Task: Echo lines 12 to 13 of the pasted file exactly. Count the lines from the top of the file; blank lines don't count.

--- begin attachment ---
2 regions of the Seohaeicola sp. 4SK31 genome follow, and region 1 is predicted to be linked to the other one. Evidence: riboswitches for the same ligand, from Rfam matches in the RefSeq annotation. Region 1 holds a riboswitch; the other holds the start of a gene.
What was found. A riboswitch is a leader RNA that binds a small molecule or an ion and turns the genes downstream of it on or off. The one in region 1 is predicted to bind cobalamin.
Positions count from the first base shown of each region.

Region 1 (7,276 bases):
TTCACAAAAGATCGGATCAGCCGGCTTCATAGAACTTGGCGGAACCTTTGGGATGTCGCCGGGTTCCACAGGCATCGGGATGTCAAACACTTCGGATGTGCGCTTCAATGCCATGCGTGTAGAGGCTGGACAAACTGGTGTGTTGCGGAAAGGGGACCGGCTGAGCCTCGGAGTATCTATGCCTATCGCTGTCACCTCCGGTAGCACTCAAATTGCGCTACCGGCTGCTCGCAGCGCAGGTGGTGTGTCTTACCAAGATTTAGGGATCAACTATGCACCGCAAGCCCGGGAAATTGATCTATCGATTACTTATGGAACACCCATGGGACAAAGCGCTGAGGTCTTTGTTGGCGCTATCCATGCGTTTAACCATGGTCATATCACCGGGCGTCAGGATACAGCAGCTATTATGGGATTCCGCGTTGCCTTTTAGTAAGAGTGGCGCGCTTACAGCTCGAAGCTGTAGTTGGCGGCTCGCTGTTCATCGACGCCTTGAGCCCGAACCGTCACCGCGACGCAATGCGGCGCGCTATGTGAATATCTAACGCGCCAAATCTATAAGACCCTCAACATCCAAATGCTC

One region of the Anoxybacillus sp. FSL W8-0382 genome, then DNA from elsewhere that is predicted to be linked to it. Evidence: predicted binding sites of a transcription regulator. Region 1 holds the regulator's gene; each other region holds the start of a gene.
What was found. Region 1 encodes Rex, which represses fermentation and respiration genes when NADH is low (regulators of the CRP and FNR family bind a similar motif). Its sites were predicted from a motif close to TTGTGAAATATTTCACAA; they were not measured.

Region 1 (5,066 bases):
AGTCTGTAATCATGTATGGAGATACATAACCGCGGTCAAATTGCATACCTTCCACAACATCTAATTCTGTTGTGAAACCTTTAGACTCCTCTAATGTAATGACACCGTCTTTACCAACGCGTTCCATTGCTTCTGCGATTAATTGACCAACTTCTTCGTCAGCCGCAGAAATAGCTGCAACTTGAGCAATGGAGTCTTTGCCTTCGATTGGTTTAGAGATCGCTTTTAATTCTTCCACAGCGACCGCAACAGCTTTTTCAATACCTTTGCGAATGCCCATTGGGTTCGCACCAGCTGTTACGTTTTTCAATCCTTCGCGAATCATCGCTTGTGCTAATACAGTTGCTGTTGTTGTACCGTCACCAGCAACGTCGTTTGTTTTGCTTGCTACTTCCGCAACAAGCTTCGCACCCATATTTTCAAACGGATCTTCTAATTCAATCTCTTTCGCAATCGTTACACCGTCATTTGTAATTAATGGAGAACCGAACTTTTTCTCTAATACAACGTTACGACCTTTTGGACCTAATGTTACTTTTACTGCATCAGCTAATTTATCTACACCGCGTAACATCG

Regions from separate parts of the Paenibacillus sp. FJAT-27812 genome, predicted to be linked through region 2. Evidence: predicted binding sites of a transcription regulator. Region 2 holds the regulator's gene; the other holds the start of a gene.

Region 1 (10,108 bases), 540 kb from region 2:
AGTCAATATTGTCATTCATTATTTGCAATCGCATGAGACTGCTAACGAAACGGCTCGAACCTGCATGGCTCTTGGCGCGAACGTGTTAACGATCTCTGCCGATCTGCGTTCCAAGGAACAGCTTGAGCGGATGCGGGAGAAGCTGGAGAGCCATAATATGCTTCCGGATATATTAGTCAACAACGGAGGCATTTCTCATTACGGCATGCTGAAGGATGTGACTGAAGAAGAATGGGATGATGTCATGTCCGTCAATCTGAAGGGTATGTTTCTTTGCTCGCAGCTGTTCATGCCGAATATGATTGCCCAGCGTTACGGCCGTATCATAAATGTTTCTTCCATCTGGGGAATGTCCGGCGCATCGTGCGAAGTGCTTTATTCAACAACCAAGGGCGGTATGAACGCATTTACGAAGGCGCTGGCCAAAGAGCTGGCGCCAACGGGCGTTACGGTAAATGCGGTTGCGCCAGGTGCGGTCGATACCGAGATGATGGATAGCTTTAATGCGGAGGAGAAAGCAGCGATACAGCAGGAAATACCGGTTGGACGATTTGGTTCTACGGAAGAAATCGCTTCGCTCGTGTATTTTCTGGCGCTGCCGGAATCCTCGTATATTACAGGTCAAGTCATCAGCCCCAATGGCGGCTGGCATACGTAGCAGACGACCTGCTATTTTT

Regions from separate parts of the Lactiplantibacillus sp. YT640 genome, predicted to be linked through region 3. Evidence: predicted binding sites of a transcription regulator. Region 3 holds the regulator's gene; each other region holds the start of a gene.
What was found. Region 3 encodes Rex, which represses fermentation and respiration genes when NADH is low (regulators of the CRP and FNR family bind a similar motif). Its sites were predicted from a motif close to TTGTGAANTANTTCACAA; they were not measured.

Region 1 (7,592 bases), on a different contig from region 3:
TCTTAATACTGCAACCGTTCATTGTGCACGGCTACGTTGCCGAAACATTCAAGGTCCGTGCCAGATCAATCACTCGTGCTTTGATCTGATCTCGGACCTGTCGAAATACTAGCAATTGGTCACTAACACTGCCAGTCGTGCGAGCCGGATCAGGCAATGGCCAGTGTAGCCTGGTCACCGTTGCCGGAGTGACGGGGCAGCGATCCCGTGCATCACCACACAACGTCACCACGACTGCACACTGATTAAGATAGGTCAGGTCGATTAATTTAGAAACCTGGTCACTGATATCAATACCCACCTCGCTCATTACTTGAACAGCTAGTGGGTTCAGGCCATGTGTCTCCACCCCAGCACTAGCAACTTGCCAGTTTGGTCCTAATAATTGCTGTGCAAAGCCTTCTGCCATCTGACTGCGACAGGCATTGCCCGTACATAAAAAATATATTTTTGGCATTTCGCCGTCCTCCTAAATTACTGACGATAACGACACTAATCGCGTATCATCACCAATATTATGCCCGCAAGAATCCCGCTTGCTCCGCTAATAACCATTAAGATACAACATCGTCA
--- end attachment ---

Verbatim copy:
AGTCAATATTGTCATTCATTATTTGCAATCGCATGAGACTGCTAACGAAACGGCTCGAACCTGCATGGCTCTTGGCGCGAACGTGTTAACGATCTCTGCCGATCTGCGTTCCAAGGAACAGCTTGAGCGGATGCGGGAGAAGCTGGAGAGCCATAATATGCTTCCGGATATATTAGTCAACAACGGAGGCATTTCTCATTACGGCATGCTGAAGGATGTGACTGAAGAAGAATGGGATGATGTCATGTCCGTCAATCTGAAGGGTATGTTTCTTTGCTCGCAGCTGTTCATGCCGAATATGATTGCCCAGCGTTACGGCCGTATCATAAATGTTTCTTCCATCTGGGGAATGTCCGGCGCATCGTGCGAAGTGCTTTATTCAACAACCAAGGGCGGTATGAACGCATTTACGAAGGCGCTGGCCAAAGAGCTGGCGCCAACGGGCGTTACGGTAAATGCGGTTGCGCCAGGTGCGGTCGATACCGAGATGATGGATAGCTTTAATGCGGAGGAGAAAGCAGCGATACAGCAGGAAATACCGGTTGGACGATTTGGTTCTACGGAAGAAATCGCTTCGCTCGTGTATTTTCTGGCGCTGCCGGAATCCTCGTATATTACAGGTCAAGTCATCAGCCCCAATGGCGGCTGGCATACGTAGCAGACGACCTGCTATTTTT

Regions from separate parts of the Lactiplantibacillus sp. YT640 genome, predicted to be linked through region 3. Evidence: predicted binding sites of a transcription regulator. Region 3 holds the regulator's gene; each other region holds the start of a gene.